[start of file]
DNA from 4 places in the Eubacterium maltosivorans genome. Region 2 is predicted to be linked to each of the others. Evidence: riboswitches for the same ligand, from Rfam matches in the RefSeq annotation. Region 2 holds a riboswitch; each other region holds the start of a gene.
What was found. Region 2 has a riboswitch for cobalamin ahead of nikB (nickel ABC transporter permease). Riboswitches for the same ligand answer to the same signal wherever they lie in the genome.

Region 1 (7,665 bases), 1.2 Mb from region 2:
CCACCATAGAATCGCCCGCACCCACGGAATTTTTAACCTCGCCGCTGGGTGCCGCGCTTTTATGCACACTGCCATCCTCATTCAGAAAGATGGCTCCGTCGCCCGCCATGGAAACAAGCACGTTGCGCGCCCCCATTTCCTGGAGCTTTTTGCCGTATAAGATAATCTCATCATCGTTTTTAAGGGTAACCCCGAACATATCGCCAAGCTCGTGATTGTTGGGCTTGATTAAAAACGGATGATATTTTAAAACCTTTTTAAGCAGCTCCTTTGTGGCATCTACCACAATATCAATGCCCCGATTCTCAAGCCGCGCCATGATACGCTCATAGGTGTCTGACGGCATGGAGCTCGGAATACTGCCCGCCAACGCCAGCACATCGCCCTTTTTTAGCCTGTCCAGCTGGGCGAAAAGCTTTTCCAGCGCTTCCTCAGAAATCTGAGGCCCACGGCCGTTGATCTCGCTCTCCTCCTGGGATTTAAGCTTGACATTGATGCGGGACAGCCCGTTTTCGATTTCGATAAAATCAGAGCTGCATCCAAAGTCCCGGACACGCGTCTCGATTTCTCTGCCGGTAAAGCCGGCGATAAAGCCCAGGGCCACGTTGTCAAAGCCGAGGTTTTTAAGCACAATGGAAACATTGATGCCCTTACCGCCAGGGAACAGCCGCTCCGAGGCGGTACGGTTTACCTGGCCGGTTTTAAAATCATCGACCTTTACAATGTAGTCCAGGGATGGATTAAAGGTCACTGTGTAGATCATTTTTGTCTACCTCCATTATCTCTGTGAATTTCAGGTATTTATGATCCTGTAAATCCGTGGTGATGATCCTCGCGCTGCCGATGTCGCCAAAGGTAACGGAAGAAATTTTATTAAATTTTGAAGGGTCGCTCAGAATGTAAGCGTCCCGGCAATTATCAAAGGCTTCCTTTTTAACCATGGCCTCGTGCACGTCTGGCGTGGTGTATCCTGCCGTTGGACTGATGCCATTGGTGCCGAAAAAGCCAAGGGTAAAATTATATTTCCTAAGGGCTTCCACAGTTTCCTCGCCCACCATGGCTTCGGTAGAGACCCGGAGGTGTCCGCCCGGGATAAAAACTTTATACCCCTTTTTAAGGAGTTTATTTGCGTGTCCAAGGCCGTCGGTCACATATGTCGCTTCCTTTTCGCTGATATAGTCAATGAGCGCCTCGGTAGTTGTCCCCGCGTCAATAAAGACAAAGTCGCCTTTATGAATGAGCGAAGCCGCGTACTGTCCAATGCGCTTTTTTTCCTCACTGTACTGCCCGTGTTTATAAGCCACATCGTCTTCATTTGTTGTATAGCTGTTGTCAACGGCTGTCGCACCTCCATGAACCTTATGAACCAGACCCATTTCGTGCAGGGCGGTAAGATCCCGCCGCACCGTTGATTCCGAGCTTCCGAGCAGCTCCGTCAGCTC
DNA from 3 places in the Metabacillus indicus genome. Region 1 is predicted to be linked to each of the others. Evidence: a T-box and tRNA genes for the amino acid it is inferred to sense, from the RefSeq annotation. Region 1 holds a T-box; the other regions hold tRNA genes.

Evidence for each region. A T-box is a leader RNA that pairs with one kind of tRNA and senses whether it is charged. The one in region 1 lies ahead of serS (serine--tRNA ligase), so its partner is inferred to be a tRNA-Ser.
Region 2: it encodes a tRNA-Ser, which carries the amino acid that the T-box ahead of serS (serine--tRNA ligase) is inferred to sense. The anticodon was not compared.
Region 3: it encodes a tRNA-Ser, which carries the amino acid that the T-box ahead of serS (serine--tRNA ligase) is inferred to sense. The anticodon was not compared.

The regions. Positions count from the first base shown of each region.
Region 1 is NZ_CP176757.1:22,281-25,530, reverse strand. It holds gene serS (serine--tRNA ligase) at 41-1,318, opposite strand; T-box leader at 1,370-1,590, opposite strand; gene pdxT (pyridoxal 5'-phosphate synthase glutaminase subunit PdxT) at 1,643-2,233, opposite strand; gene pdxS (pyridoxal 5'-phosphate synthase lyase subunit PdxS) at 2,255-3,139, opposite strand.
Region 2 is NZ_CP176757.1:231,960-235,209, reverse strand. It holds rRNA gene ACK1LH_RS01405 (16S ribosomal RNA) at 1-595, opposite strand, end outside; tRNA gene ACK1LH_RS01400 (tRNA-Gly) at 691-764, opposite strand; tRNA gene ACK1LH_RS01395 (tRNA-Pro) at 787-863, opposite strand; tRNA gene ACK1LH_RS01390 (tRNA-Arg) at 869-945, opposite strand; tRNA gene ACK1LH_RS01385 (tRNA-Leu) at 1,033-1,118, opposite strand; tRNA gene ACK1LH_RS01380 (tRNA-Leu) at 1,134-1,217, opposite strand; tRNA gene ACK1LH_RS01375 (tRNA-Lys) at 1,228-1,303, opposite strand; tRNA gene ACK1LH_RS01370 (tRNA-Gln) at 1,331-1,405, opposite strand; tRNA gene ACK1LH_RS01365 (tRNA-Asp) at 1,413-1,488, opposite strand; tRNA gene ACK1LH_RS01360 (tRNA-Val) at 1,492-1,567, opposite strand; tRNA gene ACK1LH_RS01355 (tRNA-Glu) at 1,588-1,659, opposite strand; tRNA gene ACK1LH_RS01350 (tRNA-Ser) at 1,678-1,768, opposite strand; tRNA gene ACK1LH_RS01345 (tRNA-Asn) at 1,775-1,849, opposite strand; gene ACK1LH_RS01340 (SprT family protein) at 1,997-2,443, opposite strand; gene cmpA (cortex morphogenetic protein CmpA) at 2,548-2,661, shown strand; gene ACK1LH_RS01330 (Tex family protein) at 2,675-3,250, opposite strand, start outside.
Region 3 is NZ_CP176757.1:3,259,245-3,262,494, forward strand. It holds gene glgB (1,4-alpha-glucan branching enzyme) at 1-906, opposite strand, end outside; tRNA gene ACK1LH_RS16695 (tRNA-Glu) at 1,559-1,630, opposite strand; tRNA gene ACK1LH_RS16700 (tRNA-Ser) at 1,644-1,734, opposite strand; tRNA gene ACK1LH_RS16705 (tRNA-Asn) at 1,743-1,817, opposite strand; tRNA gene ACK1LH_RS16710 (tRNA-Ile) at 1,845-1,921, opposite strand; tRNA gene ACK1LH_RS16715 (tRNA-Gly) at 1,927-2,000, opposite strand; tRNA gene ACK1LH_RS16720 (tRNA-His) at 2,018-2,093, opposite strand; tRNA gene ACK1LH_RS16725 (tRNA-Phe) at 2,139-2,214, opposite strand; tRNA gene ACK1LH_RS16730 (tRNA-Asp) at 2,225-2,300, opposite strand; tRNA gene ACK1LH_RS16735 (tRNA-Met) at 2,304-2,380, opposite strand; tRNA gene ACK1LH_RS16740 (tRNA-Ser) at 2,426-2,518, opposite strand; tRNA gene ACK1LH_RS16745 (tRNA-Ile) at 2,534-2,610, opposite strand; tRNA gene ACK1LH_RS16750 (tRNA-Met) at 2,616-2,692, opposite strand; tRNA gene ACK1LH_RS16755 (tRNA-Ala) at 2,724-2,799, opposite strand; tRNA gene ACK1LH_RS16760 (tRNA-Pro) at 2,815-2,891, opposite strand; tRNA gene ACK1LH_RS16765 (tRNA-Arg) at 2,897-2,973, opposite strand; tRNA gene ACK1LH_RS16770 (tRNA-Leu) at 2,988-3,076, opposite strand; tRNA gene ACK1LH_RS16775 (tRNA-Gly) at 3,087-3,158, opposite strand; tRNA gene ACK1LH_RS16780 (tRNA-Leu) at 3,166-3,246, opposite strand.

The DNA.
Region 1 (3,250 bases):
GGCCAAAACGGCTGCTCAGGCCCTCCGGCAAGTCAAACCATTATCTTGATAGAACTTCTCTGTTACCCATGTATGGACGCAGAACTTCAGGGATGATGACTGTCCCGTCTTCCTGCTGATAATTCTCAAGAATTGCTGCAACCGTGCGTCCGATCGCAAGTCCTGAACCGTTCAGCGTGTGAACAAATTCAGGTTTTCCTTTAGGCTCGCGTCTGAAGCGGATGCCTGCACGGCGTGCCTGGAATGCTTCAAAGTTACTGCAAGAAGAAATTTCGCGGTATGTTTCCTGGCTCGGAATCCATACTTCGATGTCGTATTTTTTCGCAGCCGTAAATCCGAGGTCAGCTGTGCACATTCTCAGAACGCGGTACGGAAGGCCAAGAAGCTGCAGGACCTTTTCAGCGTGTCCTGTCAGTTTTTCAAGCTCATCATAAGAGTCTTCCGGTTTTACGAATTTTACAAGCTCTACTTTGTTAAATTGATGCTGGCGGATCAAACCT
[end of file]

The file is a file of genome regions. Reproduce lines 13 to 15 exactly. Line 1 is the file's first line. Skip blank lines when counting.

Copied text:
The DNA.
Region 1 (3,250 bases):
GGCCAAAACGGCTGCTCAGGCCCTCCGGCAAGTCAAACCATTATCTTGATAGAACTTCTCTGTTACCCATGTATGGACGCAGAACTTCAGGGATGATGACTGTCCCGTCTTCCTGCTGATAATTCTCAAGAATTGCTGCAACCGTGCGTCCGATCGCAAGTCCTGAACCGTTCAGCGTGTGAACAAATTCAGGTTTTCCTTTAGGCTCGCGTCTGAAGCGGATGCCTGCACGGCGTGCCTGGAATGCTTCAAAGTTACTGCAAGAAGAAATTTCGCGGTATGTTTCCTGGCTCGGAATCCATACTTCGATGTCGTATTTTTTCGCAGCCGTAAATCCGAGGTCAGCTGTGCACATTCTCAGAACGCGGTACGGAAGGCCAAGAAGCTGCAGGACCTTTTCAGCGTGTCCTGTCAGTTTTTCAAGCTCATCATAAGAGTCTTCCGGTTTTACGAATTTTACAAGCTCTACTTTGTTAAATTGATGCTGGCGGATCAAACCT